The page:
New sensor detects bombs by sniffing out explosive vapors

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Washington, March 14 (ANI): A group of scientists have discovered a new way to sensitively detect explosives based on the physical properties of their vapors.

"Certain classes of explosives have unique thermal characteristics that help to identify explosive vapors in presence of other vapors," said Thomas Thundat, a researcher at Oak Ridge National Laboratory (ORNL) and the University of Tennessee, who conducted the research with his colleagues at ORNL and the Technical University of Denmark.

In their research, the scientists show that their technology is capable of trace detection of explosives.

They also show that it is capable of distinguishing between explosive and non-explosive chemicals and of differentiating between individual explosives, such as TNT, PETN, and RDX.

Typical sensors use ion mobility spectrometers, which ionize tiny amounts of chemicals and measure how fast they move through an electric field.

While these instruments are fast, sensitive, and reliable, they are also expensive and bulky, leading many researchers in the last few years to try to find a cheaper, more portable device for detecting explosives.

The new research focused on "micromechanical" devices, which are tiny sensors that have microscopic probes on which airborne chemical vapors deposit.

When the right chemicals find the surface of the sensors, they induce tiny mechanical motions, and those motions create electronic signals that can be measured.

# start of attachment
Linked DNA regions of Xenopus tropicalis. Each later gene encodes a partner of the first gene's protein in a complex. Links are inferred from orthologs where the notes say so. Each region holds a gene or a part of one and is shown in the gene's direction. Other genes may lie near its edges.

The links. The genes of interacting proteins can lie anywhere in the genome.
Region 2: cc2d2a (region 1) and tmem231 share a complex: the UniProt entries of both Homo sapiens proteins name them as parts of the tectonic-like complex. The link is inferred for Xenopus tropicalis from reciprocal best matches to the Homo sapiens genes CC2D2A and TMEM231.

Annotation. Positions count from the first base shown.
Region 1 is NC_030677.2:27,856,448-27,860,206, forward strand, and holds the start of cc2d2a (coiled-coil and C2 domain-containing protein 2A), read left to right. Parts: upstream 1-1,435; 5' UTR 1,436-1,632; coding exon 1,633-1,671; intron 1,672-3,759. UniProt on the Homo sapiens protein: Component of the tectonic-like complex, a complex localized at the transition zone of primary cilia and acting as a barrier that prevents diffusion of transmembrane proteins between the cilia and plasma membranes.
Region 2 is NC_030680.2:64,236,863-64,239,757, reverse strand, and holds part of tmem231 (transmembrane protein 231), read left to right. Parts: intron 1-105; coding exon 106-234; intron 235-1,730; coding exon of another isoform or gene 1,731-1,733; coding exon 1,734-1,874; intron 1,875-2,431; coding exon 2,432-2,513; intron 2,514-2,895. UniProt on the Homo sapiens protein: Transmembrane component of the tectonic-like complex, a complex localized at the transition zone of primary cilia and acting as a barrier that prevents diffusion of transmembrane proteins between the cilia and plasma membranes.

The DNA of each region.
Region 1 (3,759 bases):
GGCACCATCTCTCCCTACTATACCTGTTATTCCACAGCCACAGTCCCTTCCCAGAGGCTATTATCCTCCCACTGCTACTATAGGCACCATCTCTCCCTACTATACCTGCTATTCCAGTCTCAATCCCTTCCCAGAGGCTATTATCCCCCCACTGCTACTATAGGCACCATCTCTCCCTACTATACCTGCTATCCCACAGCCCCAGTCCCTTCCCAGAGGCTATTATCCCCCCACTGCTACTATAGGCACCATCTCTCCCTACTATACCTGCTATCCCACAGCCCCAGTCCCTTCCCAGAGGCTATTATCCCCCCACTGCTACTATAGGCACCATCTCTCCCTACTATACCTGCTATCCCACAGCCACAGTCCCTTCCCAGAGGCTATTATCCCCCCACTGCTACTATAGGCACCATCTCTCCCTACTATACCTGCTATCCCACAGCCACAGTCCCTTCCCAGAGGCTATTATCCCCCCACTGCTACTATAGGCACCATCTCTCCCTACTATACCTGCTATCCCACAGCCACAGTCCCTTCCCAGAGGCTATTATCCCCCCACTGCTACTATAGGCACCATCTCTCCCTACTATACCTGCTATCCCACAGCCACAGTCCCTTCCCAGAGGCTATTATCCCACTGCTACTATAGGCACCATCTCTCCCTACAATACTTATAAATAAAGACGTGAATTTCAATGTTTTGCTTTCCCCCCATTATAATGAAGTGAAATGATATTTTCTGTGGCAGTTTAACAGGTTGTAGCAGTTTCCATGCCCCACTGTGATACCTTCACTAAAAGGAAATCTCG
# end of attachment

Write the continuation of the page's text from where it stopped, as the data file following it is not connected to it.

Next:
These devices are relatively inexpensive to make and can sensitively detect explosives, but they often have the drawback that they cannot discriminate between similar chemicals - the dangerous and the benign.

Seeking to make a better micromechanical sensor, Thundat and his colleagues realized they could detect explosives selectively and with extremely high sensitivity by building sensors that probed the thermal signatures of chemical vapors.

They started with standard micromechanical sensors - devices with microscopic cantilevers beams supported at one end.

They modified the cantilevers so that they could be electronically heated by passing a current through them.

Next, they allowed air to flow over the sensors. If explosive vapors were present in the air, they could be detected when molecules in the vapor clung to the cantilevers.

Then, by heating the cantilevers in a fraction of a second, they could discriminate between explosives and non-explosives.

All the explosives they tested responded with unique and reproducible thermal response patterns within a split second of heating.

The researchers are now improving the sensitivity and making a prototype device, which they expect to be ready for field testing later this year. (ANI)

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